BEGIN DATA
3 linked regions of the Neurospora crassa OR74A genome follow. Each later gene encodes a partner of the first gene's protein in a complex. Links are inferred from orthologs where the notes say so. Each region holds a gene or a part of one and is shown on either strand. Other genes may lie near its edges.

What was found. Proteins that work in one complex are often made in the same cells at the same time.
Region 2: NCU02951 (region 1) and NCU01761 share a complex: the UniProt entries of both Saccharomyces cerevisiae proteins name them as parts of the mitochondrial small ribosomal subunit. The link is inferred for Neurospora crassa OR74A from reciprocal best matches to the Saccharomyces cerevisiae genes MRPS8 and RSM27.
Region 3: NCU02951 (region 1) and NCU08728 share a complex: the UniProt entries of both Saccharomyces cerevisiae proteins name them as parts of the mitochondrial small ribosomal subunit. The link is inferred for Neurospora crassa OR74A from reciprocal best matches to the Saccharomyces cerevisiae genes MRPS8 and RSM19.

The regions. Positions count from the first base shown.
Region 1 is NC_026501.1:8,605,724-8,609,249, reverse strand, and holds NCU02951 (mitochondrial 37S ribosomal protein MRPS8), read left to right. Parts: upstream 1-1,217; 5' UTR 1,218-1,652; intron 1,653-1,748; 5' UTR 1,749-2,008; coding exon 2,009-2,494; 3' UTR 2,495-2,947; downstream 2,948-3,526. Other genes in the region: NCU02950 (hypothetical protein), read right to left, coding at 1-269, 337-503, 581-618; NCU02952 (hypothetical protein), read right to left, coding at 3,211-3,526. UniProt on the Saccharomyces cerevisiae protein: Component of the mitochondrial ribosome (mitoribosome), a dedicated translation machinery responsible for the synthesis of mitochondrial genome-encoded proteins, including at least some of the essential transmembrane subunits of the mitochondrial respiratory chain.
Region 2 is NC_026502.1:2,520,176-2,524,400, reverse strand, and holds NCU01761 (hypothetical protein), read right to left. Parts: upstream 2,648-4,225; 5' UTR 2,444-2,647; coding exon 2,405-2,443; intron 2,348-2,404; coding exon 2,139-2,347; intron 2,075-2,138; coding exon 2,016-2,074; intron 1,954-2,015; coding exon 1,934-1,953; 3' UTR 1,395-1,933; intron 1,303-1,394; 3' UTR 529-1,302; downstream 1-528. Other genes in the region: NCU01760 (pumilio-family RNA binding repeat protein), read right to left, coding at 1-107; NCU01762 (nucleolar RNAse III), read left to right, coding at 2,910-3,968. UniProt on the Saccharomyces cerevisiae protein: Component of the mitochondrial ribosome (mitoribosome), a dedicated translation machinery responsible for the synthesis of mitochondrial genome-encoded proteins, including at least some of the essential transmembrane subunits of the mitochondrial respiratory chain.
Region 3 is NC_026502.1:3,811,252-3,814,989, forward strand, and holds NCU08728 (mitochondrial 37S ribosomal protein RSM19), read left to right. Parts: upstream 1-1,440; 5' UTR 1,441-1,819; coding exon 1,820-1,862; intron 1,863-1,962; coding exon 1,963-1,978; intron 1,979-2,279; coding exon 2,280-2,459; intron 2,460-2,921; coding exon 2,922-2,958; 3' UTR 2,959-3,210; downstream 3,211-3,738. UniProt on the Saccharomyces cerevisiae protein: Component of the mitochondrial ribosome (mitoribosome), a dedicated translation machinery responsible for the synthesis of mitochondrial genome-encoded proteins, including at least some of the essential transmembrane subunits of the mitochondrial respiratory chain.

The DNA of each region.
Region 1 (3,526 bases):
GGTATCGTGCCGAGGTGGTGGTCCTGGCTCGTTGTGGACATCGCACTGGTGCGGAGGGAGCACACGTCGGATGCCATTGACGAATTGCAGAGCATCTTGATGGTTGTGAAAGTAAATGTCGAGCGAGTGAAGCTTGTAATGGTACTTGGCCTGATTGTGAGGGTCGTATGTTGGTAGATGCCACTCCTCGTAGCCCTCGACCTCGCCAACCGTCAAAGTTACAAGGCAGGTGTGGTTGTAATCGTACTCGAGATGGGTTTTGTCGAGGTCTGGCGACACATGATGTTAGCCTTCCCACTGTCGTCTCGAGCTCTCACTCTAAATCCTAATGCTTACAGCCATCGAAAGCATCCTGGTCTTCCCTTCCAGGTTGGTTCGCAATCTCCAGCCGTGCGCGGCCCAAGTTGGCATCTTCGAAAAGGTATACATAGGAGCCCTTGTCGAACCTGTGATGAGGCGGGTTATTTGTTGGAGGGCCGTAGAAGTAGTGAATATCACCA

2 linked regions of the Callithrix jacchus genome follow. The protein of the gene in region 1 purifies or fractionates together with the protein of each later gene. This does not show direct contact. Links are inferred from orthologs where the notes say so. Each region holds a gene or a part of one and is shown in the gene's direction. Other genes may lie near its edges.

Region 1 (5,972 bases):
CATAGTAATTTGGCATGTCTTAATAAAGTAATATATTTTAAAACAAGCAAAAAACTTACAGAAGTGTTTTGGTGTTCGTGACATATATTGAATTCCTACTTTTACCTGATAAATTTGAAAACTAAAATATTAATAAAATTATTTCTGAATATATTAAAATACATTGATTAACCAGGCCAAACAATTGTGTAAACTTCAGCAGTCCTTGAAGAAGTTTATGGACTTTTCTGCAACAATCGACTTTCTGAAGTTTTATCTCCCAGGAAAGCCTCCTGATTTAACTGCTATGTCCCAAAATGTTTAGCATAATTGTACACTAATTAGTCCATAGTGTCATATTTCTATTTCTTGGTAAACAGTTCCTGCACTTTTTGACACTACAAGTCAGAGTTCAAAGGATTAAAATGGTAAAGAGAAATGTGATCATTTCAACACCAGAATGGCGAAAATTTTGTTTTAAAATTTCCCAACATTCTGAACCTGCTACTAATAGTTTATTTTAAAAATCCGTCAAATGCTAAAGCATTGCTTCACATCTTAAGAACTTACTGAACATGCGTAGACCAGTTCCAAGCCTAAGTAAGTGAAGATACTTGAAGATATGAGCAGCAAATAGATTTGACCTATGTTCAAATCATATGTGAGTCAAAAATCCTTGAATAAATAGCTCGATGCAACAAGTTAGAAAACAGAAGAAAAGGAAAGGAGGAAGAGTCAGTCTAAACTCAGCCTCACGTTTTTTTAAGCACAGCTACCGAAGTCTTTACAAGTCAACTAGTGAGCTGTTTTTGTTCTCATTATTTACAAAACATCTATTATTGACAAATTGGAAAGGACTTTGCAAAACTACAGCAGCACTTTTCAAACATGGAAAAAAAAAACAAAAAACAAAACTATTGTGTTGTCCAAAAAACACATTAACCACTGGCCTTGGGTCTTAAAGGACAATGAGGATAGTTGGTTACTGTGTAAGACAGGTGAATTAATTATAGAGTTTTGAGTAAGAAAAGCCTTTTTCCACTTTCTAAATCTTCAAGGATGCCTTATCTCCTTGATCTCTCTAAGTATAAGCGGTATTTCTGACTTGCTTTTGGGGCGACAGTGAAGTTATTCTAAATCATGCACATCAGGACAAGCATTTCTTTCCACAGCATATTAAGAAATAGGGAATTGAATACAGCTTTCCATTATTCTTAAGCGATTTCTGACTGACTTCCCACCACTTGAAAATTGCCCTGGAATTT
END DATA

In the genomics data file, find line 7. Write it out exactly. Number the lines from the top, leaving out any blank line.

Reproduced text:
Region 2 is NC_026502.1:2,520,176-2,524,400, reverse strand, and holds NCU01761 (hypothetical protein), read right to left. Parts: upstream 2,648-4,225; 5' UTR 2,444-2,647; coding exon 2,405-2,443; intron 2,348-2,404; coding exon 2,139-2,347; intron 2,075-2,138; coding exon 2,016-2,074; intron 1,954-2,015; coding exon 1,934-1,953; 3' UTR 1,395-1,933; intron 1,303-1,394; 3' UTR 529-1,302; downstream 1-528. Other genes in the region: NCU01760 (pumilio-family RNA binding repeat protein), read right to left, coding at 1-107; NCU01762 (nucleolar RNAse III), read left to right, coding at 2,910-3,968. UniProt on the Saccharomyces cerevisiae protein: Component of the mitochondrial ribosome (mitoribosome), a dedicated translation machinery responsible for the synthesis of mitochondrial genome-encoded proteins, including at least some of the essential transmembrane subunits of the mitochondrial respiratory chain.